Instead of becoming complacent, I am always on the lookout for new ideas and projects that we can try. This has resulted in the development of yearly practice incentive themes, and The Psalms Project – a composition project that we put together each spring, producing documentary-type films, taking students to a recording studio, putting together multimedia recital programs – and more. There is certainly never a dull moment!

What advantages have you found in introducing games and elements of play into your teaching? Do you find it affects your students’ attitudes towards music?


Absolutely! To this day, I still get a foreboding feeling when I drive through my first piano teacher’s neighborhood. So I purposed years ago that I always wanted my students to have fond memories of coming to their weekly lessons.

5 For Fun Book - Games and Activities for the Private Piano LessonOne important key is being sensitive to each student’s responses. If I perceive that they are not enjoying something, we stop and talk about it. Then I try to come up with a creative approach that will engage them and make it fun while still being highly educational. It’s amazing how much more exciting it is to repeatedly practice a difficult section in a piece of music when a successful playing of it is rewarded by moving a penny from one side of the piano to the other and three successful repetitions earns them the right to keep those pennies!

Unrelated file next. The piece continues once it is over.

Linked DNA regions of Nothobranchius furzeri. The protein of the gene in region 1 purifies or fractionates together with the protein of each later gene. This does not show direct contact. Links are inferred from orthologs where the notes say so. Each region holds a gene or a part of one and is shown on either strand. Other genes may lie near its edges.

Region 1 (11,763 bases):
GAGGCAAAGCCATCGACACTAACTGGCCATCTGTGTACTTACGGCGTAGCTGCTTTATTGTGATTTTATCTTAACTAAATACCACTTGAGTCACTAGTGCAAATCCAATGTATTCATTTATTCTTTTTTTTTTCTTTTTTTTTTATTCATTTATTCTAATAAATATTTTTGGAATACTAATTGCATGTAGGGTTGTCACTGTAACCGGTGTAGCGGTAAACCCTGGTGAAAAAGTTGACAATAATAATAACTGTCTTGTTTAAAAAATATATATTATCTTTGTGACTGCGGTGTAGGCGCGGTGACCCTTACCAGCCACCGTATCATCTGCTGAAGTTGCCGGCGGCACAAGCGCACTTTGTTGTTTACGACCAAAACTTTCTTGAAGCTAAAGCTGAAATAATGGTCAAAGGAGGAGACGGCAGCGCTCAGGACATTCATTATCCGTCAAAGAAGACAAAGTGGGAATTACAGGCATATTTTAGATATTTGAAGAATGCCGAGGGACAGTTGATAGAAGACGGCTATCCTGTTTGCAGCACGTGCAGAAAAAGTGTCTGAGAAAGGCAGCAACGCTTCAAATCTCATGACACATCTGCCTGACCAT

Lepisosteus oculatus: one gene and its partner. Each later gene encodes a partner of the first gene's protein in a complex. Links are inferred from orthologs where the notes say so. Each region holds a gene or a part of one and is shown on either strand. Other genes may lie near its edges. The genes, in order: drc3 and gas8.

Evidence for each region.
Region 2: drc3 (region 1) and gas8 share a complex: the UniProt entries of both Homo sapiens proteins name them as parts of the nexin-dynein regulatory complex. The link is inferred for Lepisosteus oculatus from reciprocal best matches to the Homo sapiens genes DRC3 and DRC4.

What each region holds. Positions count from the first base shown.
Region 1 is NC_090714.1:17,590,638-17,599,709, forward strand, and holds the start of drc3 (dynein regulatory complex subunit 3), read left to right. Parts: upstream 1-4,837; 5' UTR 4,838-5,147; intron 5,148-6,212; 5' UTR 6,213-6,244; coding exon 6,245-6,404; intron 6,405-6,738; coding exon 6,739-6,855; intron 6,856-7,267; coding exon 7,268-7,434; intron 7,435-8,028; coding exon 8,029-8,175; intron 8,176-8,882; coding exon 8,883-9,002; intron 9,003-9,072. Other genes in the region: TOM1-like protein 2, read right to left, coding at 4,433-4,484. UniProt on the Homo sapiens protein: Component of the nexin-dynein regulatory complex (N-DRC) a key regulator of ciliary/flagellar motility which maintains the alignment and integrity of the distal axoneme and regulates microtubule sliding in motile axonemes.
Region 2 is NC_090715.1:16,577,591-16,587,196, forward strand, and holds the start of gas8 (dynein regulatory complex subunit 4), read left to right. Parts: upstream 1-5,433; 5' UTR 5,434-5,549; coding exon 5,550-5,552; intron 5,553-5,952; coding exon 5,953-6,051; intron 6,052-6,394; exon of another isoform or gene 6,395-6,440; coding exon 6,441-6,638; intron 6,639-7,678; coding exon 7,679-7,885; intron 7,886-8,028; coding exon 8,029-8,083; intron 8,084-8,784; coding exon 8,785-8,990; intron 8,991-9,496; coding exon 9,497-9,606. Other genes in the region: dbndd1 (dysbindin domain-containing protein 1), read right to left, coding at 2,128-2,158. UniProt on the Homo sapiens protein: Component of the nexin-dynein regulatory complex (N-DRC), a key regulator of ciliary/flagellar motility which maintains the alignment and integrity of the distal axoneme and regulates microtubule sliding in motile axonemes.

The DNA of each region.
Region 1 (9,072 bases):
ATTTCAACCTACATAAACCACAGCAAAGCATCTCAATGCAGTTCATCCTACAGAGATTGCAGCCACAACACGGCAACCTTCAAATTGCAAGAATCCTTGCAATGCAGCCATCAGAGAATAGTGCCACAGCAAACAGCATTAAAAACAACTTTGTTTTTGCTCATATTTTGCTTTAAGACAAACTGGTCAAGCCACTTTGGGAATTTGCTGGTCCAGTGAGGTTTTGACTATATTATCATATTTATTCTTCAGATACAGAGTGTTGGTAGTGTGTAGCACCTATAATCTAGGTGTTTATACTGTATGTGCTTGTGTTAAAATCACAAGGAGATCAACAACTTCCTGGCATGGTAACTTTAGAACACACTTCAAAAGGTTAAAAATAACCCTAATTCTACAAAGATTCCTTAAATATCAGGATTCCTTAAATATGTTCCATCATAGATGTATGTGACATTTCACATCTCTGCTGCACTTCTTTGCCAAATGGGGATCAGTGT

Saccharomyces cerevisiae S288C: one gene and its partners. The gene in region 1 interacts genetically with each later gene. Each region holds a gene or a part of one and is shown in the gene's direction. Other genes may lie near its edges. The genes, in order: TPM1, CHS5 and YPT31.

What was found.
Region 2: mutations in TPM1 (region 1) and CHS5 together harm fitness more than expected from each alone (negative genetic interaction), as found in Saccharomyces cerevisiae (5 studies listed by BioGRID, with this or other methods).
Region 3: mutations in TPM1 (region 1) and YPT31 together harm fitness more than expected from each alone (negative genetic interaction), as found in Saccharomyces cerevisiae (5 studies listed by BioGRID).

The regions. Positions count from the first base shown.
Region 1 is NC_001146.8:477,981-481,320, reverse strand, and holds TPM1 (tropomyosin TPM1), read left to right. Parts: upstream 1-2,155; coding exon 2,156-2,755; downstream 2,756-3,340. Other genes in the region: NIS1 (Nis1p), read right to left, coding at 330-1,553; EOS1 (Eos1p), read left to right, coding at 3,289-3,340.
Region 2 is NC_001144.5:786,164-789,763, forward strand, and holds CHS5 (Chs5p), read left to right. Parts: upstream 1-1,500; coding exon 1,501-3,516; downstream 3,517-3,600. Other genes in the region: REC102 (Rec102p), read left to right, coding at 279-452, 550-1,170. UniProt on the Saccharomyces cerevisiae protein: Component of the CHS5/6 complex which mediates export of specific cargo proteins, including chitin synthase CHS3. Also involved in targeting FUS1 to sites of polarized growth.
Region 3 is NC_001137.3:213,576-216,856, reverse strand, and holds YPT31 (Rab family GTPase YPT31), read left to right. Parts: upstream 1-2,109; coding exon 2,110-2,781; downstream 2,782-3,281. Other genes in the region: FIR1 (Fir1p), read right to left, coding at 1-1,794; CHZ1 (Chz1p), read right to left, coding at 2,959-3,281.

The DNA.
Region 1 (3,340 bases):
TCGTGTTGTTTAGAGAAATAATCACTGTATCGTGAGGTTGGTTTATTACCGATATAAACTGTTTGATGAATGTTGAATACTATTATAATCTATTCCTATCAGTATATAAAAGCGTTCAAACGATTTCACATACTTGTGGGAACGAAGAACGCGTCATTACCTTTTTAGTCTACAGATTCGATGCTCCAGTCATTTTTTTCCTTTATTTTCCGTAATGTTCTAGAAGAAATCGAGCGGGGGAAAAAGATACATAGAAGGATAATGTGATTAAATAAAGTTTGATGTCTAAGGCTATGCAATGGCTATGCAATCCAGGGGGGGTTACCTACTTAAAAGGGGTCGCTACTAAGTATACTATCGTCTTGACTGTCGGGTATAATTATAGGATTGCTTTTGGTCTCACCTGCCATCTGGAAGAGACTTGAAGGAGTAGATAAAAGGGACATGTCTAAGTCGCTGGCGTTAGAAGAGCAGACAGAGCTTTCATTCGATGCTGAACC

I’ve even put together a book called 5 for Fun! that is a collection of brief games that can be incorporated into private lessons to introduce or reinforce specific concepts. Regardless of how discouraged or depressed a student may be when they arrive at their lesson, I want them to leave with a sense of worth, accomplishment, and inspiration for a new week of practicing.

Could you give us some examples of how you might help young children to start to appreciate and understand what they hear in music?

Listen to good music! I confess that YouTube is now my number one teaching resource. We are constantly looking up pieces and watching and listening to performances. Young children love to dance to the music, attempt to conduct it, talk about the dynamics that they hear, and more. It’s so much easier to learn to listen to your own playing when you have learned the art of listening to music in general.

It’s easier to learn to listen to your own playing when you have learned the art of listening to music in general.

Another really helpful tool is learning the terminology associated with sounds. Students feel so grown up when they can discuss what they are hearing in precise musical terms. Rather than dumbing down musical terminology, come up with fun ways to help them learn it – assume an Italian accent and exaggerate the dynamic ranges of “forte” and “piano” with your voice. Accompany articulation terms like “staccato” and “legato” with coordinating gestures. Make it memorable!

Is it challenging to get children to pay